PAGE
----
The Quebec Government has always tended to oppose the project, considering it a threat to the St. Lawrence seaports, while the Board of Trade and shipping interests in Montreal have always been among the leading antagonists, a state of mind induced by nightmares in which two-way shipping steams right past the beautiful port facilities of the metropolis. Their opposite numbers in Toronto, on the other hand, dream dreams in which they see ocean leviathans tied up to handsome dock facilities at the foot of Bay Street, a slightly exaggerated concept.

Equally prodevelopment is Premier Drew’s administration in Queen’s Park. Ontario needs electricity urgently and could the international section of the river, from Iroquois east to a point slightly above Cornwall, be developed, 2,200,000 new horsepower would be available. Half of this would be Canadian and, therefore, the property of the people of Ontario. (Electric energy, as a natural resource, is under provincial jurisdiction.)

The debate has always cut sharply across political party lines on both sides of the border. Thus, last winter President Truman urged Congress to reach agreement with Canada for joint development, while his usually faithful political supporter, Democrat Mayor O’Dwyer of New York City, predicted that the project would “ruin the Port of New York.” By the same token the Governor of New York, Republican Dewey, lines up squarely on the President’s side because upstate New York, Buffalo excepted, wants the power developed and upstate is where the governor’s solid support lies.

Man-made Flood

Similar divisions are found in the ranks of employers and organized labor. The railway brotherhoods in both countries regard the waterway as a potential creator of bread lines for railroad crews, whereas industrial unions, thinking in terms of a new heavy-industry empire along the international section of the St. Lawrence, want the job done right away quick. Railway operators and owners of Great Lakes freighters, bitter antagonists in many a rates struggle in the past, become brothers-in-arms whenever the waterway is mentioned. The railroad men fear what lakehead-to-sea transportation may do to overland carriers. The lake operators want no deepdraught ships penetrating the continent’s heartland from the sea, particularly as the build of their boats won’t let them go cruising the oceans even if a channel is opened.

The seaway argument involves that part of the St. Lawrence River which runs from Prescott, Ont., and Ogdens-

burg, N.Y., into the harbor of Montreal, a stretch slightly more than 120 miles in length, which for approximately 50 miles forms the international boundary. In this int; motional section a number of rapids give a total drop of 226 feet, overcome by four canals with a total length of almost 25 m:lts and a draught of 14 feet within which are 12 locks. (Farther down river, between Cornwall and Montreal, are two other rapid areas overcome by the Sou langes and Laehine Canals, hut the liver in this section is purely Canadian.) The International Deep Waterway program proposes a single-stage dam at Barnhart Island, slightly west, of Cornwall, to develop 2,200,000 horsepower of electricity, and a 27-foot-deep seaway to follow a new course which over most of the route will edge the United States shore.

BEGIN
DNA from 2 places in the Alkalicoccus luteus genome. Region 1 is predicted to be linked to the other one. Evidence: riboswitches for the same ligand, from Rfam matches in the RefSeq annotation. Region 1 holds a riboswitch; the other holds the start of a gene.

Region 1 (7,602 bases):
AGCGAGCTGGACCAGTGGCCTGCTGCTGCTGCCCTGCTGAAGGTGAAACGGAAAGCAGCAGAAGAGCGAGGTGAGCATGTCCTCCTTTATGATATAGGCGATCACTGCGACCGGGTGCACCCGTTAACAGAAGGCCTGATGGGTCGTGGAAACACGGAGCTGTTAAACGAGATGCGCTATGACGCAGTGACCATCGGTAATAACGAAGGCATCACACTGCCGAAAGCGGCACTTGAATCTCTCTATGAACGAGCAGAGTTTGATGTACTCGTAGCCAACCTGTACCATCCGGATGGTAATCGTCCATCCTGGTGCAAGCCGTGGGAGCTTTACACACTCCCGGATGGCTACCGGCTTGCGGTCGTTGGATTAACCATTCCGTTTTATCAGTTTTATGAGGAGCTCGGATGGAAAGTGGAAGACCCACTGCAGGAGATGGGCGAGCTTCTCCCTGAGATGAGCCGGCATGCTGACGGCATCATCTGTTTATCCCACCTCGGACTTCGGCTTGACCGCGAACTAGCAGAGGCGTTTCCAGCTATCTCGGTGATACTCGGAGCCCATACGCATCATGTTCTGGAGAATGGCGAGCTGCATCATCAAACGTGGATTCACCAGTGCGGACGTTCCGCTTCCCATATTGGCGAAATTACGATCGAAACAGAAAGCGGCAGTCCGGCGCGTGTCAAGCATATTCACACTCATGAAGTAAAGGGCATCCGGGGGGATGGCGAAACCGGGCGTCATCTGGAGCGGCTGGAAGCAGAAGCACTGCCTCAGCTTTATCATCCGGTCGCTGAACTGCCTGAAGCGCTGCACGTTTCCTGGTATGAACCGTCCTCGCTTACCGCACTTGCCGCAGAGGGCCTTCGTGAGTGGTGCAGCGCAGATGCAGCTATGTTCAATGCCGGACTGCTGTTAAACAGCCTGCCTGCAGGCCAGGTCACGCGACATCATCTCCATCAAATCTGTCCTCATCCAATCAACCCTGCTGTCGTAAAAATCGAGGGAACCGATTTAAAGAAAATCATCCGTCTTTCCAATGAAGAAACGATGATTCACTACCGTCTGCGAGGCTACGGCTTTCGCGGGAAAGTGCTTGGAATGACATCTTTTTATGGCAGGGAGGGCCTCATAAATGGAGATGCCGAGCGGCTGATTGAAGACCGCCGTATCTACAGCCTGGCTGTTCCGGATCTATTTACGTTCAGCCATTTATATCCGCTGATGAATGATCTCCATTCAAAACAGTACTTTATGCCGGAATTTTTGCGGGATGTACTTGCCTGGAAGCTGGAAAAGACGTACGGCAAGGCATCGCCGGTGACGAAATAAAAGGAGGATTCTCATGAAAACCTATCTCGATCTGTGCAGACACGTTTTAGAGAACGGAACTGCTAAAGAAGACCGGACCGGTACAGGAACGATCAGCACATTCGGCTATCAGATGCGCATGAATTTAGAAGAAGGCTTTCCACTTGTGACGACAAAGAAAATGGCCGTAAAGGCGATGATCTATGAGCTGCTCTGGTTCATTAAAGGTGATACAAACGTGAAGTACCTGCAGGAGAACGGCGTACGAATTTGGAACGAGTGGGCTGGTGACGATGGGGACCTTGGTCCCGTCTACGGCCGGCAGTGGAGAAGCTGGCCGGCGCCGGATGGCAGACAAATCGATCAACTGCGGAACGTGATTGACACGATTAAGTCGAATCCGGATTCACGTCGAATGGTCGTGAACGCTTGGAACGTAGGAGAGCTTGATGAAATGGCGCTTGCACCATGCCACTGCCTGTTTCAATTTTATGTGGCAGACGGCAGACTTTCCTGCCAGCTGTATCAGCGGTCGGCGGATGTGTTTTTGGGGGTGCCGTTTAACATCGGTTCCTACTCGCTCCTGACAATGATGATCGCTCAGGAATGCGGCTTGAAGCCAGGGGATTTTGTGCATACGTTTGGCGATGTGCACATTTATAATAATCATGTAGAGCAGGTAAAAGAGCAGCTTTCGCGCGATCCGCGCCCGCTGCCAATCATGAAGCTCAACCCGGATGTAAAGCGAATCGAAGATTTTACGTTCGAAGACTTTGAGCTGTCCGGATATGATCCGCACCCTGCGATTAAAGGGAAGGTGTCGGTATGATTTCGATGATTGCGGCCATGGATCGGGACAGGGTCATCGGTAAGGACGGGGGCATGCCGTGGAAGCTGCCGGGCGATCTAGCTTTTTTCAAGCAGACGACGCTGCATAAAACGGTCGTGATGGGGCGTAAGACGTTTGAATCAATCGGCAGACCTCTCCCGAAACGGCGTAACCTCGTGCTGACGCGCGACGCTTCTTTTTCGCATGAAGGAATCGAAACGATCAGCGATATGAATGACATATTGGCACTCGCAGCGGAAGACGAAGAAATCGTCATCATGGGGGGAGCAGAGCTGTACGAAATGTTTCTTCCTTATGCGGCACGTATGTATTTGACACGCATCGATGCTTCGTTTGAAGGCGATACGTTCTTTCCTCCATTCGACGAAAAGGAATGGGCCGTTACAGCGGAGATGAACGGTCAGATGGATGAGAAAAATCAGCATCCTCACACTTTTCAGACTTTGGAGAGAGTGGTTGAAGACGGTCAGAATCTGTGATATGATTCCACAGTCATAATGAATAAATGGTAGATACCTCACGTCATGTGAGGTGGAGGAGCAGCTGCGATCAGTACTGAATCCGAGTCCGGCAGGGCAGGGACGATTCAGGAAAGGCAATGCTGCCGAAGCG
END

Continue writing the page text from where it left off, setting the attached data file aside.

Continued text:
The dam would create a narrow lake reaching from Barnhart back to a point above the town of Iroquois on the Canadian bank, a length of approximately 40 miles. The town of Iroquois itself would he drowned out, as would a large portion of Morrisburg and numerous minor settlements on the Canadian side. Due to contour of the ground most of the flooded area would be Canadian. Highway and rail diversions would be required, including a wide inland swing of the CNR TorontoMontreal line. In this area hundreds of Canadian families would become displaced persons. They would be resettled on high ground above the new lake, or paid off in cash, as each individual owner wishes. Under current proposals the United States would pay the bill for compensating people thus forced to move, presumably because of the larger Canadian less ef soil.

Who would pay how much to construct what? All manner of fabulous figures are tossed around casually by the pros and the antis. General Wheeler, Chief of Engineers of the U. S. War Department, told a Congressional Committee in Washington recently that the project will cost $675 millions. Chairman Francis Wilby of the New York State Power Authority, a pro-seaway man, talks $513,884,000. L. C. Sabin, of the Lakes Carriers’ Association, a determined anti, insist« it will cost a cool billion at today’s construction prices. What are called unofficial U. S. estimates set a figure of $884 millions. That was last fall. Canada is reported to want a complete new checkup on estimates before anything happens and at this writing government experts in the two countries are drafting a new schedule.

Canada would pay slightly more than 25% of total cost, less a credit of $132 millions spent at the Welland, which would let us out with something less than $100 millions cash outlay at the most recently assessed figure. This outlay again would be divided between Ontario (for power works) and Ottawa (navigation works) in the international section; and l>etween Ottawa and either public or private power interests in the Quebec waters farther east. Thus the federal Government, with its big Welland credit in hand, figures it can get, out for an expenditure in cash for navigation works of somewhere around the $50 millions figure. Which is one strong reason why the present federal administration is strongly in favor of going ahead.